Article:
The World from Berlin Austerity Plan Could 'Stall the Irish Economy'

The political uncertainty in Ireland continues as voters go to the polls to fill a vacant seat. The government faces an immediate backlash on its tough austerity measures, which have failed to calm the markets. The German press gives its verdict on Dublin's efforts to get out of the growing economic mess.
A mural of Irish Prime Minister Brian Cowen and Finance Minister Brian Lenihan on a wall in South Dublin: Can or should the EU force the Irish to swallow the bitter medicine?

A mural of Irish Prime Minister Brian Cowen and Finance Minister Brian Lenihan on a wall in South Dublin: Can or should the EU force the Irish to swallow the bitter medicine?

Foto: Peter Morrison/ AP

It could hardly be a worse day for Ireland's ruling Fianna Fáil party to be facing a regional election for a vacant parliamentary seat. On Thursday, as the Irish digest the full extent of the brutal cuts and tax hikes heading their way, the voters in the remote northwestern county of Donegal are getting the chance to deliver a message via the ballot box to this deeply unpopular government.

Prime Minister Brian Cowen revealed the details of the four-year plan for tackling the massive public deficit on Wednesday, a series of steps designed to bring the state finances back in line with the EU rules of a 3 percent budget deficit by 2014, after spiralling to an enormous 32 percent this year on the back of a banking bailout that threatens to cannibalize the public finances. "Today is about Ireland putting its best foot forward," Cowen said, adding it was what the country was prepared to do "to give ourselves prospects and prosperity again."

Yet ongoing political uncertainty has left investors unconvinced that Cowen and his Finance Minister Brian Lenihan can push the first tranche of the four-year plan, the 2011 budget, through parliament on Dec. 7. The opposition center-right Fine Gael and center-left Labour Party, have so far not made it clear if they will support the budget. Furthermore, Fine Gael, likely to head the next government, has said it will not be bound by the four-year plan.

Early elections are to be held in the New Year following the decision of the junior party in the coalition, the Greens, to pull out of government as soon as the budget is passed. However, the party's decision led to demands to hold an election even sooner, so that the government negotiating with the visiting team from the European Central Bank, the European Commission and the International Monetary Fund on a massive bailout would have a popular mandate.

An Overly Optimistic Gamble?

As for the four-year plan itself, it is nothing short of a gamble. The harsh cuts to welfare, tax hikes, a new property tax, as well as the decrease to the minimum wage are designed to slice €15 billion from state spending over four years with the front-loading of €6 billion for 2011 alone. However, the figures are based on relatively strong growth of about 2.5 percent over the next four years, something that may not be possible due to the stiff fiscal measures proposed.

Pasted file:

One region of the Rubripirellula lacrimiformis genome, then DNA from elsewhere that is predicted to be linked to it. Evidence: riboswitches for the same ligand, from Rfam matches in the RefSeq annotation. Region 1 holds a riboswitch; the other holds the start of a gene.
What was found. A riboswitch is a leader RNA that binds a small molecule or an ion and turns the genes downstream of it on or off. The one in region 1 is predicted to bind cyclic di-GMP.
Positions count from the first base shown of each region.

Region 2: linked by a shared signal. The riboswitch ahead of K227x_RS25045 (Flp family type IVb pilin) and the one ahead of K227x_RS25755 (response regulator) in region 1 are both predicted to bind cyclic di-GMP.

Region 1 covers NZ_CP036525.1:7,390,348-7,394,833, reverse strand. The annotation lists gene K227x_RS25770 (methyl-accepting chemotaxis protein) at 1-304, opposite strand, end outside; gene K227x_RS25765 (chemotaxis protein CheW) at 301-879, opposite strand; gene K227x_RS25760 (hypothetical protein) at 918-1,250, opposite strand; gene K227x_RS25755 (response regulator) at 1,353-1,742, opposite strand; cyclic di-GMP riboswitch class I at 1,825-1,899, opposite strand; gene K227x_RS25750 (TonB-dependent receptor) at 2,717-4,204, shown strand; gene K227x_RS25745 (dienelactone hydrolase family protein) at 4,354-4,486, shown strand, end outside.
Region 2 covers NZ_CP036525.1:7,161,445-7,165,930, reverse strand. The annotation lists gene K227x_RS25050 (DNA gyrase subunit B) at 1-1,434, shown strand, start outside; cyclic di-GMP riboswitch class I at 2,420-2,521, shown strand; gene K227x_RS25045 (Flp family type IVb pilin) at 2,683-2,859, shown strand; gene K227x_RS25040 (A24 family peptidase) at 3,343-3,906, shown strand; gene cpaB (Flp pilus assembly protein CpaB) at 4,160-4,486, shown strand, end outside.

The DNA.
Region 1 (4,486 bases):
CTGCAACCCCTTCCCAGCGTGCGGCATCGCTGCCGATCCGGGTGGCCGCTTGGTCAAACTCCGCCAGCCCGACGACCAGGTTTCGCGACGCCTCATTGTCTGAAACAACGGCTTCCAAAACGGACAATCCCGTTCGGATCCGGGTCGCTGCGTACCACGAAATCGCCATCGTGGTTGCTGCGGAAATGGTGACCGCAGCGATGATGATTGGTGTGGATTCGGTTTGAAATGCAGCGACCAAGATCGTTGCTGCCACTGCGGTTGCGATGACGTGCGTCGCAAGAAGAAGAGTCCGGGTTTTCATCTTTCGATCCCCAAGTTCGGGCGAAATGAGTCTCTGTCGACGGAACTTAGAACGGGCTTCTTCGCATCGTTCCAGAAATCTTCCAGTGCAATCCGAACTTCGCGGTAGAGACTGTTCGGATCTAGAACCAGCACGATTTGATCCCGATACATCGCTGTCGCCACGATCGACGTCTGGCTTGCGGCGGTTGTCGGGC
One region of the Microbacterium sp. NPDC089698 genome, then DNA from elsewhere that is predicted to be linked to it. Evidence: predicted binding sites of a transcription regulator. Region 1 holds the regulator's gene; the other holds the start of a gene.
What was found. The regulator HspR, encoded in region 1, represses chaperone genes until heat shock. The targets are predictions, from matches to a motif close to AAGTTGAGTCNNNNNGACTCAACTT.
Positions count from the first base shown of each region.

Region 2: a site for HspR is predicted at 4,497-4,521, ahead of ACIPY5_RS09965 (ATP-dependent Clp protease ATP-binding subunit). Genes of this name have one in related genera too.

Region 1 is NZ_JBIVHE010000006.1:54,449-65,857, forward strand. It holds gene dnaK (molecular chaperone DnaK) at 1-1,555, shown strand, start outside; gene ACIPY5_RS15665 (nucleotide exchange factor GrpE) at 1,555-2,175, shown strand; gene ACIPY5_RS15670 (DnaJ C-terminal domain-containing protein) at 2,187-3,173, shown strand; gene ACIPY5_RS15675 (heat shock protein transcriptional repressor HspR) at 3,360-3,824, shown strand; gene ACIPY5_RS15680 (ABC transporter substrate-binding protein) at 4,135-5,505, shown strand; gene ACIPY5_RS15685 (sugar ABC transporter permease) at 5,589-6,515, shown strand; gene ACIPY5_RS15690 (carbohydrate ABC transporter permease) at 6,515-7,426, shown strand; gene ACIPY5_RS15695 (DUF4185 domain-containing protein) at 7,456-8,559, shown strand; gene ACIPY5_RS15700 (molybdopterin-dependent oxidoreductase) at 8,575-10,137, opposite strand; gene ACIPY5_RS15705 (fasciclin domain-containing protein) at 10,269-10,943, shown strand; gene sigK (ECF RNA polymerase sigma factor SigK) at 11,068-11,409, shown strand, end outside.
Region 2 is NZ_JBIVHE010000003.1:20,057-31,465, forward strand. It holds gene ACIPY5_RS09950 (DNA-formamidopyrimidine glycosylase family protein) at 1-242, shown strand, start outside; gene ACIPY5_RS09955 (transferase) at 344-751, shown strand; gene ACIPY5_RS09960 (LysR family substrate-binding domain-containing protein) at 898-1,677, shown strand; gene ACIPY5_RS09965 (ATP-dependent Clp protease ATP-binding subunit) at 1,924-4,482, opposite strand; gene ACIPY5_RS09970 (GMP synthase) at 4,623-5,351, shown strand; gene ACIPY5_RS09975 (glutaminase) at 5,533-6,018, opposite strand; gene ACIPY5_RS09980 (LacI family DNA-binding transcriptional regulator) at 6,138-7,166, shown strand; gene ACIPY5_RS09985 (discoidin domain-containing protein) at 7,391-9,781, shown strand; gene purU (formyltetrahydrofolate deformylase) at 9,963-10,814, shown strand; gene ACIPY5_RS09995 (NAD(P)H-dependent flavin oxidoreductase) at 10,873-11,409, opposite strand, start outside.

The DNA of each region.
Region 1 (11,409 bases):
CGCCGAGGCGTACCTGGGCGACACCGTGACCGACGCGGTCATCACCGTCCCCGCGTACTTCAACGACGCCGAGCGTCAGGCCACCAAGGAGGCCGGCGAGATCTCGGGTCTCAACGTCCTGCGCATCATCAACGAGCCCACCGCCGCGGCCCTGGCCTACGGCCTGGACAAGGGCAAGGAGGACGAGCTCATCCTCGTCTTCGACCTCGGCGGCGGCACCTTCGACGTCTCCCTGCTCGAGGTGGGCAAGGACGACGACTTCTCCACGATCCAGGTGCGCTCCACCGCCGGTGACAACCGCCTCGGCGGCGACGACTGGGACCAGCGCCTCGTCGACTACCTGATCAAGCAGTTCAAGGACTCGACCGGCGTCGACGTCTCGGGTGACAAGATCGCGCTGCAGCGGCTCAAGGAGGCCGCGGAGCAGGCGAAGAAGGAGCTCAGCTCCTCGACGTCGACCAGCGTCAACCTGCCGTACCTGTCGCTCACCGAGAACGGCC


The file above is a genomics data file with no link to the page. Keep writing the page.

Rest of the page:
As expected, the government will not touch the country's low corporate tax, having likely convinced Brussels and the visiting delegation of IMF, ECB and EU experts that an increase would simply scare away foreign companies and kill off any remaining chances of economic recovery. Ireland's corporate tax rate is less than half of that of a number of EU countries, including Germany, prompting politicians in continental Europe to question why companies in Ireland should have to pay so much less.

Labor unions have also criticized the fact that low-paid workers could feel the brunt of the cuts and tax hikes, though the government insists everyone will share in the pain. Yet that pain has seen little gain so far, at least not on the markets. Despite government assurances, rumors persist that Irish senior bank debt may be restructured as part of the ongoing negotiations with the IMF and EU for an expected €85 billion. Reflecting that uncertainty, the yield on 10-year Irish bonds rose to over 9 percent on Thursday. And contagion fears have not been allayed. Analysts predict that other euro-zone countries, such as Portugal and even Spain may need a bailout in future months.

However, Klaus Regling, head of the EU rescue fund, said Thursday there was no chance that the current crisis could cause the collapse of the euro, even if other countries sought a bailout. "There's no zone danger," he told the German mass-circulation daily Bild. "No country will voluntarily give up the euro -- for weaker countries that would be economic suicide, likewise for stronger countries," he said.

Editorialists at German papers on Thursday view Ireland's plight with divided views over whether Dublin should be forced to raise its favorable corporate tax rates.

The center-right Frankfurter Allgemeine Zeitung writes:

"The expected bailout has not removed the concerns on the financial markets about the credit-worthiness of Ireland and its banks. The danger that this crisis will spread to other weak euro-zone countries like Portugal also remains. That is why there is little alternative to the Irish government's planned austerity measures. The parliament has to pass the budget, despite the political crisis, because it is a prerequisite for the flow of international aid. If the austerity budget were to fail, then that would fuel the uncertainty on the financial markets. One should not, however, overestimate how much the blood, sweat and tears program can contribute to mastering this crisis in confidence. The planned contraction is so tough that it could stall the Irish economy and endanger the recovery."